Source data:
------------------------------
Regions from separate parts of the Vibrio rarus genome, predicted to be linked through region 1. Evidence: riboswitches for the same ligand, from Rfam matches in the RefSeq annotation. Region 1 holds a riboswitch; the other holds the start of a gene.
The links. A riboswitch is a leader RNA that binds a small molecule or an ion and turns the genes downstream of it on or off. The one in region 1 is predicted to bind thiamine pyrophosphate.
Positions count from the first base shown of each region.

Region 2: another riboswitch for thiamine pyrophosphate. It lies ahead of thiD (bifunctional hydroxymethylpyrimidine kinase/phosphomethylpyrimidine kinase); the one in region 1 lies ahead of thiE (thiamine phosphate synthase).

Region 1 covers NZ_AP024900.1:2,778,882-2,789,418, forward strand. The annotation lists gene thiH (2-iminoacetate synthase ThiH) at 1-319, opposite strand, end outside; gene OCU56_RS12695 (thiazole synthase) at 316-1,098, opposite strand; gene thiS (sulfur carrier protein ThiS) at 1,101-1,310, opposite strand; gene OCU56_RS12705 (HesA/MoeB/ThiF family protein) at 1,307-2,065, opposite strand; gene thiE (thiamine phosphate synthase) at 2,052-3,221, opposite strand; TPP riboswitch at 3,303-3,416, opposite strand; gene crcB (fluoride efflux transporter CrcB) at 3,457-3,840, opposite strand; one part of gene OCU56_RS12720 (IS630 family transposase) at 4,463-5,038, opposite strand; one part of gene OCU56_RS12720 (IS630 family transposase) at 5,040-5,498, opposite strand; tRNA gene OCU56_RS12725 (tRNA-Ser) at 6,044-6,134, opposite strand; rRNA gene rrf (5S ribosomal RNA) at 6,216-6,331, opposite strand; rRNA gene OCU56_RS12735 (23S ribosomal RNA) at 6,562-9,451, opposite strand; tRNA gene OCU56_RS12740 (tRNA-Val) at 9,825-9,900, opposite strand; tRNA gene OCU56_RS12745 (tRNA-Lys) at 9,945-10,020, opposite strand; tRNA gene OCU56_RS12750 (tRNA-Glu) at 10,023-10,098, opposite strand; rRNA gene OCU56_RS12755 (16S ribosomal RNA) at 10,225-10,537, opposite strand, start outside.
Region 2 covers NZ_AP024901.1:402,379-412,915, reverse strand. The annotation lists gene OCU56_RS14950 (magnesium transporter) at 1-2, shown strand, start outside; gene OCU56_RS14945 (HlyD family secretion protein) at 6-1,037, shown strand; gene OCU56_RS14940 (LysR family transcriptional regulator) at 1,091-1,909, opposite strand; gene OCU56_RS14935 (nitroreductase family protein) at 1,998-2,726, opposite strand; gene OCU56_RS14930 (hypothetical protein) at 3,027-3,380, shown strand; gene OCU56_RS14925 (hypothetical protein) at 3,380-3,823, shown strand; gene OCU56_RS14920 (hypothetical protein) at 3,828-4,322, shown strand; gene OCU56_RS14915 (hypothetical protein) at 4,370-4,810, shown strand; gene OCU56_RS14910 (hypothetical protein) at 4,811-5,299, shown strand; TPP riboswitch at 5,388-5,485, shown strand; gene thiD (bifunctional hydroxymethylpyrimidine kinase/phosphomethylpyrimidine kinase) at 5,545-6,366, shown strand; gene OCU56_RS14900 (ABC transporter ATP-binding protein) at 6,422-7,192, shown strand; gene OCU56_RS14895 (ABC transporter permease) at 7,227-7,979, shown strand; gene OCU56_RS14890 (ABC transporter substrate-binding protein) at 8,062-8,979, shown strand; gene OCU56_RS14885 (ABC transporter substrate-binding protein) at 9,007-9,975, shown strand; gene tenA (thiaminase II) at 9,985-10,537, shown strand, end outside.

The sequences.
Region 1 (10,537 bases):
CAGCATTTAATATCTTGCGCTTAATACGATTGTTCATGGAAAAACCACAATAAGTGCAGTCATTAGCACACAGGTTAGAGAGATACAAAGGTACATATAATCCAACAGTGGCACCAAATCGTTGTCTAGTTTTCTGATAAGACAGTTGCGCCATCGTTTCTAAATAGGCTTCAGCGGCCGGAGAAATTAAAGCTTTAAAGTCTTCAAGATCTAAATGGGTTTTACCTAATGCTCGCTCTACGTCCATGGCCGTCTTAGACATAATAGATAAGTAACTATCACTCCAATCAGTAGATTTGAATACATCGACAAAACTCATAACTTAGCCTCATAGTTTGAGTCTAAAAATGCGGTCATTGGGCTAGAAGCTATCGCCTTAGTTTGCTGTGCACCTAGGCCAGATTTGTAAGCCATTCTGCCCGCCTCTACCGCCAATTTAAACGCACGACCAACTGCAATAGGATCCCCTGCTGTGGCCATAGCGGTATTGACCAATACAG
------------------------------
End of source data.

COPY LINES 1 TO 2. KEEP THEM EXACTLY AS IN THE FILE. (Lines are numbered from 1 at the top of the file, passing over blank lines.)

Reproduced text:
Regions from separate parts of the Vibrio rarus genome, predicted to be linked through region 1. Evidence: riboswitches for the same ligand, from Rfam matches in the RefSeq annotation. Region 1 holds a riboswitch; the other holds the start of a gene.
The links. A riboswitch is a leader RNA that binds a small molecule or an ion and turns the genes downstream of it on or off. The one in region 1 is predicted to bind thiamine pyrophosphate.